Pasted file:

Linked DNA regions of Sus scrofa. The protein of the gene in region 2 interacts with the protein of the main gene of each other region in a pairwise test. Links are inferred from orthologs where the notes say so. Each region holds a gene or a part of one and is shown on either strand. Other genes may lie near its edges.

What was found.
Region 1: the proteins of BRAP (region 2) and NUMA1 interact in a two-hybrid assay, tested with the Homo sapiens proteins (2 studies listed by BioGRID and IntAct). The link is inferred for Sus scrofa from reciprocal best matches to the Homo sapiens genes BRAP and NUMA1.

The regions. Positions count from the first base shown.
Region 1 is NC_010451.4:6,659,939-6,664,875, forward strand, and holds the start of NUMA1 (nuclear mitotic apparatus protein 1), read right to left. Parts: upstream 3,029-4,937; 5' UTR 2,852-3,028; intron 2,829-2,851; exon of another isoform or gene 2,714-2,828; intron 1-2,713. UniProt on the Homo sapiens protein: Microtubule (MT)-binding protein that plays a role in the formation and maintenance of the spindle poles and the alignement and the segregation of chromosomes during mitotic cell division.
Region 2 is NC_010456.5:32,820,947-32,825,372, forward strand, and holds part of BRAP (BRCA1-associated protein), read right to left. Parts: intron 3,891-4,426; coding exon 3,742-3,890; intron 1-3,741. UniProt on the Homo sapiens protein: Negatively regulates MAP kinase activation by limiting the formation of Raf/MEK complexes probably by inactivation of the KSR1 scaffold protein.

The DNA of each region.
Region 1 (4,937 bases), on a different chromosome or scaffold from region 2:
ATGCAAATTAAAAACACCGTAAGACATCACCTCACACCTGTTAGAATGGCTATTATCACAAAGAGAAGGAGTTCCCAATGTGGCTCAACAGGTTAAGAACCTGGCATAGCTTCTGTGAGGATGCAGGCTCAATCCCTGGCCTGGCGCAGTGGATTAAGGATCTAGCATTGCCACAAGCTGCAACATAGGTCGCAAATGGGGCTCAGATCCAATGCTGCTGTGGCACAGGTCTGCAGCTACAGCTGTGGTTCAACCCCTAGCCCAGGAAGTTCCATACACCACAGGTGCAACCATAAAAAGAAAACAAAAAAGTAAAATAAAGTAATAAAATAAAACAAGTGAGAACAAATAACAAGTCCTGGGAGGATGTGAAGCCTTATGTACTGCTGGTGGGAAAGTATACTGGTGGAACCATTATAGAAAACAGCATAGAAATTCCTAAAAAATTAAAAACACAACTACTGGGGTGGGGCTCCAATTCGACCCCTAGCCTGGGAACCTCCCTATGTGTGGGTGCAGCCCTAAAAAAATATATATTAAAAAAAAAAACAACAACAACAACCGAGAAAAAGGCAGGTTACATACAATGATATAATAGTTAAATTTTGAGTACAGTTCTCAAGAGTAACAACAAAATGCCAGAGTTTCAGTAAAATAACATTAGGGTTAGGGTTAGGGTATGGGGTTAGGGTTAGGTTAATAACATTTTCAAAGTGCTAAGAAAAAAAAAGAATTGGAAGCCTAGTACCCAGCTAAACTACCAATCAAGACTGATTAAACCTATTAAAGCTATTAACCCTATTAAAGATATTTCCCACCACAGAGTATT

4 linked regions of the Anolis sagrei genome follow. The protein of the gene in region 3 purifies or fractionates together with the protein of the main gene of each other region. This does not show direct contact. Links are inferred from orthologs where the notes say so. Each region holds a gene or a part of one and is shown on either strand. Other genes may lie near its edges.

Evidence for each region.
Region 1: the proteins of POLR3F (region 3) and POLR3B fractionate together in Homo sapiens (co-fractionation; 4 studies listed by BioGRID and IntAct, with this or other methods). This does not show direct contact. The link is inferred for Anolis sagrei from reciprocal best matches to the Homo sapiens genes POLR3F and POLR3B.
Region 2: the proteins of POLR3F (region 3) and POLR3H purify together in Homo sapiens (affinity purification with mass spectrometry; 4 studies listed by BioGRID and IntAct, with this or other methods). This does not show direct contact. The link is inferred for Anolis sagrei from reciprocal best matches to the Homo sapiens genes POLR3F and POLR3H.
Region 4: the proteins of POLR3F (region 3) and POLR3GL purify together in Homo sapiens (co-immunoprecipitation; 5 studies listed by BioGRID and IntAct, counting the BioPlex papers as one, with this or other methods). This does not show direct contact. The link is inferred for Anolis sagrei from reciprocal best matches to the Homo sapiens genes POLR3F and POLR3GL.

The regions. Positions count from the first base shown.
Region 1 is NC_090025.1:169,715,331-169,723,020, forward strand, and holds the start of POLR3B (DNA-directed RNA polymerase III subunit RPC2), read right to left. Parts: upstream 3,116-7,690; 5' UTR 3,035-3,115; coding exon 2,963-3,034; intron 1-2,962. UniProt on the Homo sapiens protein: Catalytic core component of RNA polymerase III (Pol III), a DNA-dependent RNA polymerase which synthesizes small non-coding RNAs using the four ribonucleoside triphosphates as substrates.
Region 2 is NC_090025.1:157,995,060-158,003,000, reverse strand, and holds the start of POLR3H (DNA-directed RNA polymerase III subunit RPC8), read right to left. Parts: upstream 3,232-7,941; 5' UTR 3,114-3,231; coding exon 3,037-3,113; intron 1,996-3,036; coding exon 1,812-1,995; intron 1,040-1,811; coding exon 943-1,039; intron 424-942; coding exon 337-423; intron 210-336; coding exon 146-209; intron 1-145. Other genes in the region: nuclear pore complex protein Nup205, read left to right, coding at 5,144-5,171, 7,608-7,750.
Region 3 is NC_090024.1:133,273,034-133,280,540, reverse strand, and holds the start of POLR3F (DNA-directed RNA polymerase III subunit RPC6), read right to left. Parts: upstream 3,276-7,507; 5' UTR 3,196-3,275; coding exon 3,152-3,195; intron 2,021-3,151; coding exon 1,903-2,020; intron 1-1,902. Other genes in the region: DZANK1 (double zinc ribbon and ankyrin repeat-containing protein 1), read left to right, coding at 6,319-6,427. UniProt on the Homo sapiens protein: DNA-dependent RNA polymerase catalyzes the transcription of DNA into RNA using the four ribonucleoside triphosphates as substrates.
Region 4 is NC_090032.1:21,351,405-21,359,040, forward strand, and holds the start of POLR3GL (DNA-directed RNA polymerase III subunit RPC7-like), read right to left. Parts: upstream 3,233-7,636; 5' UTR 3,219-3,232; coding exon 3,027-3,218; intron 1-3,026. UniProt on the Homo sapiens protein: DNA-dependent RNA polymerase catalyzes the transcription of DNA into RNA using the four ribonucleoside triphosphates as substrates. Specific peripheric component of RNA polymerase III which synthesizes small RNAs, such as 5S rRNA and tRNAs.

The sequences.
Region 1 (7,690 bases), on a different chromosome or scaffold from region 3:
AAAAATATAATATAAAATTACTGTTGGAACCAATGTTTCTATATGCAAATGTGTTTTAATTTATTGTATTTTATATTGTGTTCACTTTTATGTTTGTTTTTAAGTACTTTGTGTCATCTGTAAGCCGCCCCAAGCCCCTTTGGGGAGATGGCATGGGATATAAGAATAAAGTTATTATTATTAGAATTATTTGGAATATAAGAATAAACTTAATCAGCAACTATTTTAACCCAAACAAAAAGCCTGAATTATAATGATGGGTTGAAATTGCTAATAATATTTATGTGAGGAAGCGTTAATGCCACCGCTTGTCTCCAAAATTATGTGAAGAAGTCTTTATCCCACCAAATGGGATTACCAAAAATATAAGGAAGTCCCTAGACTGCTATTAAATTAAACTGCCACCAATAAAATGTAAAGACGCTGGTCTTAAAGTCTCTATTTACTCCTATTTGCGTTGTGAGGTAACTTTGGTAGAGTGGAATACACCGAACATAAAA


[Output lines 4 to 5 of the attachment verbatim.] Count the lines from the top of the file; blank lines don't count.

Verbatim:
The regions. Positions count from the first base shown.
Region 1 is NC_010451.4:6,659,939-6,664,875, forward strand, and holds the start of NUMA1 (nuclear mitotic apparatus protein 1), read right to left. Parts: upstream 3,029-4,937; 5' UTR 2,852-3,028; intron 2,829-2,851; exon of another isoform or gene 2,714-2,828; intron 1-2,713. UniProt on the Homo sapiens protein: Microtubule (MT)-binding protein that plays a role in the formation and maintenance of the spindle poles and the alignement and the segregation of chromosomes during mitotic cell division.